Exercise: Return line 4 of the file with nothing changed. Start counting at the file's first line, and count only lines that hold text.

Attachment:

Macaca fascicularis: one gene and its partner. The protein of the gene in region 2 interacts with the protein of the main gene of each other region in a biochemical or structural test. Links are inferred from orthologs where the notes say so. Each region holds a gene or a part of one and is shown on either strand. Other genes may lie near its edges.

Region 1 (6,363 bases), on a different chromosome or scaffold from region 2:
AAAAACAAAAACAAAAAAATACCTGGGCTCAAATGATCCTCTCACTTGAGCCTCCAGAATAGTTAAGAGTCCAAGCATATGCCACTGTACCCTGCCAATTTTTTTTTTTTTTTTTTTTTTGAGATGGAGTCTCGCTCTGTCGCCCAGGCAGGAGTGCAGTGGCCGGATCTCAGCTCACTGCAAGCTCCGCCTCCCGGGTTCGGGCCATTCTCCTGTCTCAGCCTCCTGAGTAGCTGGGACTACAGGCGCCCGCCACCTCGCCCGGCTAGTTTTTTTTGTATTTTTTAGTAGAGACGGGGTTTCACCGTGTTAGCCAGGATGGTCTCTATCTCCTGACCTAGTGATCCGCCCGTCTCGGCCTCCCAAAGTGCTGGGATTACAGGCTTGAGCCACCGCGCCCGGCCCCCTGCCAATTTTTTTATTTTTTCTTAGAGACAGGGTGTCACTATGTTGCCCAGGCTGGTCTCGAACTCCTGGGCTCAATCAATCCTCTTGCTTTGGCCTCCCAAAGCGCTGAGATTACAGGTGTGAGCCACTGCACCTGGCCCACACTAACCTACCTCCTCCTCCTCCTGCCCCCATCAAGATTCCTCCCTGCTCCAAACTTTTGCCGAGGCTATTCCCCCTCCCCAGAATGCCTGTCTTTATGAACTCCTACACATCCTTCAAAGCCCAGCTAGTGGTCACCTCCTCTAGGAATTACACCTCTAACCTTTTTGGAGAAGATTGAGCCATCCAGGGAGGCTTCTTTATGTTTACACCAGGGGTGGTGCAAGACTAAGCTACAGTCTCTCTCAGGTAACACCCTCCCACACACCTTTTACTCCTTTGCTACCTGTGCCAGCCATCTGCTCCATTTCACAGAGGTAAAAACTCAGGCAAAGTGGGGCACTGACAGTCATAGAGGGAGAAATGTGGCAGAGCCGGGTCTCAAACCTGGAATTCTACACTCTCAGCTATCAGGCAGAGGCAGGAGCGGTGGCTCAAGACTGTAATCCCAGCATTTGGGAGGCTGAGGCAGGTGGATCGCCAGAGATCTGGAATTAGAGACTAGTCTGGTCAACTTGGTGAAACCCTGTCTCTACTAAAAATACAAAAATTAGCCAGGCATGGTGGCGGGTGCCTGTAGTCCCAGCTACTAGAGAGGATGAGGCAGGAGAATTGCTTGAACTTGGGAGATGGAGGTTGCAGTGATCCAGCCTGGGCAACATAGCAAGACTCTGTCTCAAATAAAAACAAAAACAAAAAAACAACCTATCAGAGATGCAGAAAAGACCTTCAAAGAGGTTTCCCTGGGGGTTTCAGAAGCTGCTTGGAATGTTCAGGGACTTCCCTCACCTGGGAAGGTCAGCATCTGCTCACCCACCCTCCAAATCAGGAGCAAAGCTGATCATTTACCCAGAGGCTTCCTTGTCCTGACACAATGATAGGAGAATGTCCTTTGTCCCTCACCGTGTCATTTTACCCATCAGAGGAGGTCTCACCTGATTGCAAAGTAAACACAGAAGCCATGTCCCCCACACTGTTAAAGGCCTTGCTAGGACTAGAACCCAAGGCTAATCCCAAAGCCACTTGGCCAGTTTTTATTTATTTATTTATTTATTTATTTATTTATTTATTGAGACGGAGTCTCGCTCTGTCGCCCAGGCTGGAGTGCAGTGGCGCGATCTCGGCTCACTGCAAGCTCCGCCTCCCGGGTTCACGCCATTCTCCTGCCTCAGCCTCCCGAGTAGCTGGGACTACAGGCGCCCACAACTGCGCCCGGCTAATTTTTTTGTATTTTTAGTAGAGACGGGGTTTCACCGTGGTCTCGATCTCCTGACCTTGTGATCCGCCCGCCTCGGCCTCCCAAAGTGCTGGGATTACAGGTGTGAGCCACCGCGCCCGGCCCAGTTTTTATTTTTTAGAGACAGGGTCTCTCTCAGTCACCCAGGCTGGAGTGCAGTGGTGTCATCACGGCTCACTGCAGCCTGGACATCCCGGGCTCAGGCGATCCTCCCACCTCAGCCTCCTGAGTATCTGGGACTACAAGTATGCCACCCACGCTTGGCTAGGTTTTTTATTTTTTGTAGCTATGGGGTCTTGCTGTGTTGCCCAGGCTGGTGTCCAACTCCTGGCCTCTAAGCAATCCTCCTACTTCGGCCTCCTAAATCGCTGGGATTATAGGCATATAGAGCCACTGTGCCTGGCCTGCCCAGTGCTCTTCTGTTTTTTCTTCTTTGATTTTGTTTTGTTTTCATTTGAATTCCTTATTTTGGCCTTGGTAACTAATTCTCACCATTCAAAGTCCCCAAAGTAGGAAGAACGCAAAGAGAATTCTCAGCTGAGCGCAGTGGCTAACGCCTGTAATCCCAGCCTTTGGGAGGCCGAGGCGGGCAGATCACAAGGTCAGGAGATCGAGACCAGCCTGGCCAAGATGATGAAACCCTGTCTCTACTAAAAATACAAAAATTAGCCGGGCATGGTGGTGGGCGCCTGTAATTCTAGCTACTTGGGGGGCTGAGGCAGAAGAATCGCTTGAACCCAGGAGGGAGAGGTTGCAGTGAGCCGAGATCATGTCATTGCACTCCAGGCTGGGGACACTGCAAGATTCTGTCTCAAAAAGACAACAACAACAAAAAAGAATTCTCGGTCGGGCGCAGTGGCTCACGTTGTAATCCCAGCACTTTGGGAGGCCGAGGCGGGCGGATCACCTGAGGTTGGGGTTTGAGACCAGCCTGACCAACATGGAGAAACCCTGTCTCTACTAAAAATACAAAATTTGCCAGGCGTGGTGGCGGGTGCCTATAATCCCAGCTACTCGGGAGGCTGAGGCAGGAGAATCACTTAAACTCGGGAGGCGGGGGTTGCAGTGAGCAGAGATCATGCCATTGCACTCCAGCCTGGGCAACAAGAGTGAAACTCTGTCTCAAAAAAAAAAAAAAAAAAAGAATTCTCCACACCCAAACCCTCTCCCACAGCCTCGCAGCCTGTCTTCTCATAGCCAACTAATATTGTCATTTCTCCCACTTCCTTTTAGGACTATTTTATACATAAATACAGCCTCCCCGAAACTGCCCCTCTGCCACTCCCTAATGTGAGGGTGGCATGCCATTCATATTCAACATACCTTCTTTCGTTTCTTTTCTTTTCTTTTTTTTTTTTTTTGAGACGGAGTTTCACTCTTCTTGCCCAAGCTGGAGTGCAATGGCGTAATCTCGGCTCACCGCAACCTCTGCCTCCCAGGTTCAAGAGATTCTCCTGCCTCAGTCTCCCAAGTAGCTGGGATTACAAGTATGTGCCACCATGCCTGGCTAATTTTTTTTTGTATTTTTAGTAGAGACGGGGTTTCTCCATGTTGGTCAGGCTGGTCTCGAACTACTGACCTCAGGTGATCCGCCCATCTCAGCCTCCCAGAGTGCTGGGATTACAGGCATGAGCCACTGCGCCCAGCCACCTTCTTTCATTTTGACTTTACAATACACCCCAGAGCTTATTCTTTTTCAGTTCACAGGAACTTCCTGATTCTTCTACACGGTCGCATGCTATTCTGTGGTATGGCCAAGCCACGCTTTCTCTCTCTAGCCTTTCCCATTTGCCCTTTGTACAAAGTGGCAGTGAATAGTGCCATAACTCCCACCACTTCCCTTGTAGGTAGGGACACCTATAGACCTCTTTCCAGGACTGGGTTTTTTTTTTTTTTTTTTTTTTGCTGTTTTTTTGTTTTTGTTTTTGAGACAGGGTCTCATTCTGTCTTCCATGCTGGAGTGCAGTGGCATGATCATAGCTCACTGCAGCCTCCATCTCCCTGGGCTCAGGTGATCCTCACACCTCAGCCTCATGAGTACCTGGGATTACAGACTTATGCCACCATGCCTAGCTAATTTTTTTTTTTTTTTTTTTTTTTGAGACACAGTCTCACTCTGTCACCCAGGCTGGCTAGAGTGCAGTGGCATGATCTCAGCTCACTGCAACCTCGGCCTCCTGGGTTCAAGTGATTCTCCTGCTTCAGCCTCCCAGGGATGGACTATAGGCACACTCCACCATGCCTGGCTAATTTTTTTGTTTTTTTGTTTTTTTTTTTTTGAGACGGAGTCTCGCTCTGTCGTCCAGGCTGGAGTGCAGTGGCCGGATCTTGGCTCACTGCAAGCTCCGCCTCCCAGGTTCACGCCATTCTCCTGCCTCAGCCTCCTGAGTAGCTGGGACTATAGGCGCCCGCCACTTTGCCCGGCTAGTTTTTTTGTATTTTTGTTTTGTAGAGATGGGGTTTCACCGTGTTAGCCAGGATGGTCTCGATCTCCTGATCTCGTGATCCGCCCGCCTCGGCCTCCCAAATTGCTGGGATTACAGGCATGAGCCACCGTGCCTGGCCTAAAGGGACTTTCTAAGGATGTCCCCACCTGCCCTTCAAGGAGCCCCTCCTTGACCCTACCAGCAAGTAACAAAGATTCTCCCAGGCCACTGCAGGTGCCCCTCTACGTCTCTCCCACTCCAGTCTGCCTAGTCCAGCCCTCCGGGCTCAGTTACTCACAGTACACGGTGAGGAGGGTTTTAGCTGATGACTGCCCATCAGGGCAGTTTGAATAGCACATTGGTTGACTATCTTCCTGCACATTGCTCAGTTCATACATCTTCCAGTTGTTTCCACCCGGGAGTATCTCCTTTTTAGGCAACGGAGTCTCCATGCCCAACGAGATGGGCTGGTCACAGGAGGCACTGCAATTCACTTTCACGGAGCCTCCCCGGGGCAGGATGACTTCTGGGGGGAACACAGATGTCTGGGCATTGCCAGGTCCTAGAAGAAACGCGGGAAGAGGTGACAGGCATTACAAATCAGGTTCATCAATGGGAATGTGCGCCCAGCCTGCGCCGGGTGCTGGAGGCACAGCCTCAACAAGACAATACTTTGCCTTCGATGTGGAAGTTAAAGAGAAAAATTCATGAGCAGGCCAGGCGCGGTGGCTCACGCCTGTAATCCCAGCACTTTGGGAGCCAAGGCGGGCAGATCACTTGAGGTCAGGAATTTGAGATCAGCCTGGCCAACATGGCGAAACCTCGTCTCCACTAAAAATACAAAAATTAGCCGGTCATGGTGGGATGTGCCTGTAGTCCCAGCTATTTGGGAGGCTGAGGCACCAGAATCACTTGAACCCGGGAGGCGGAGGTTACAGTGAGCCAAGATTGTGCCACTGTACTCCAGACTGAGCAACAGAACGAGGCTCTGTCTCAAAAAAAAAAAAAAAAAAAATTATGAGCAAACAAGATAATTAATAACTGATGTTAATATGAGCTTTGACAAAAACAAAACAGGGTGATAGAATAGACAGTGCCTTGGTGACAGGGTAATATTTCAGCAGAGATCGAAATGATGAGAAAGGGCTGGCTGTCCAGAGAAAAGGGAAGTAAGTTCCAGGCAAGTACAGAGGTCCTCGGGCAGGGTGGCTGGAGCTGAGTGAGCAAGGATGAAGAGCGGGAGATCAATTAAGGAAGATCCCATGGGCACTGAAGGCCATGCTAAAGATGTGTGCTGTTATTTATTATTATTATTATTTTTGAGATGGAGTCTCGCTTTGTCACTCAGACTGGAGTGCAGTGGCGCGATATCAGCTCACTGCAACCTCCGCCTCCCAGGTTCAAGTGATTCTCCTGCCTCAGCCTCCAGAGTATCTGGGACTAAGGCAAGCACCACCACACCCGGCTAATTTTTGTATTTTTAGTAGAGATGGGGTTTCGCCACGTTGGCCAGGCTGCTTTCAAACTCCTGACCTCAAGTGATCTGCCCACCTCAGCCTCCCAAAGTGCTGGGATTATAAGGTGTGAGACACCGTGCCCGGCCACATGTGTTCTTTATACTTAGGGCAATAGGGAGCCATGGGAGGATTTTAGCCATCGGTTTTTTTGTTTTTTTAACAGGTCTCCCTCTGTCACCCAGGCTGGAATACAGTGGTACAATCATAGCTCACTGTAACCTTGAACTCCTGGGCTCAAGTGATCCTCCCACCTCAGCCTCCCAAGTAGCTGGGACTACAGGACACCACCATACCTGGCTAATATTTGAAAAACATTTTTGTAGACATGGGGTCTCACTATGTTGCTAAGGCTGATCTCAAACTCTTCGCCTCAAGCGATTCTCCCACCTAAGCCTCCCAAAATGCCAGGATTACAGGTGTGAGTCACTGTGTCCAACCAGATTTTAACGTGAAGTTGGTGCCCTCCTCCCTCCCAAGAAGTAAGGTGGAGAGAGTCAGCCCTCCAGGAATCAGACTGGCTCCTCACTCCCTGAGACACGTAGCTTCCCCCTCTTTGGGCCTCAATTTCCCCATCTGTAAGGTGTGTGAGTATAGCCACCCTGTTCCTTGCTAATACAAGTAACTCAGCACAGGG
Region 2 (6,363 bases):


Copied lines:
Region 2 (6,363 bases):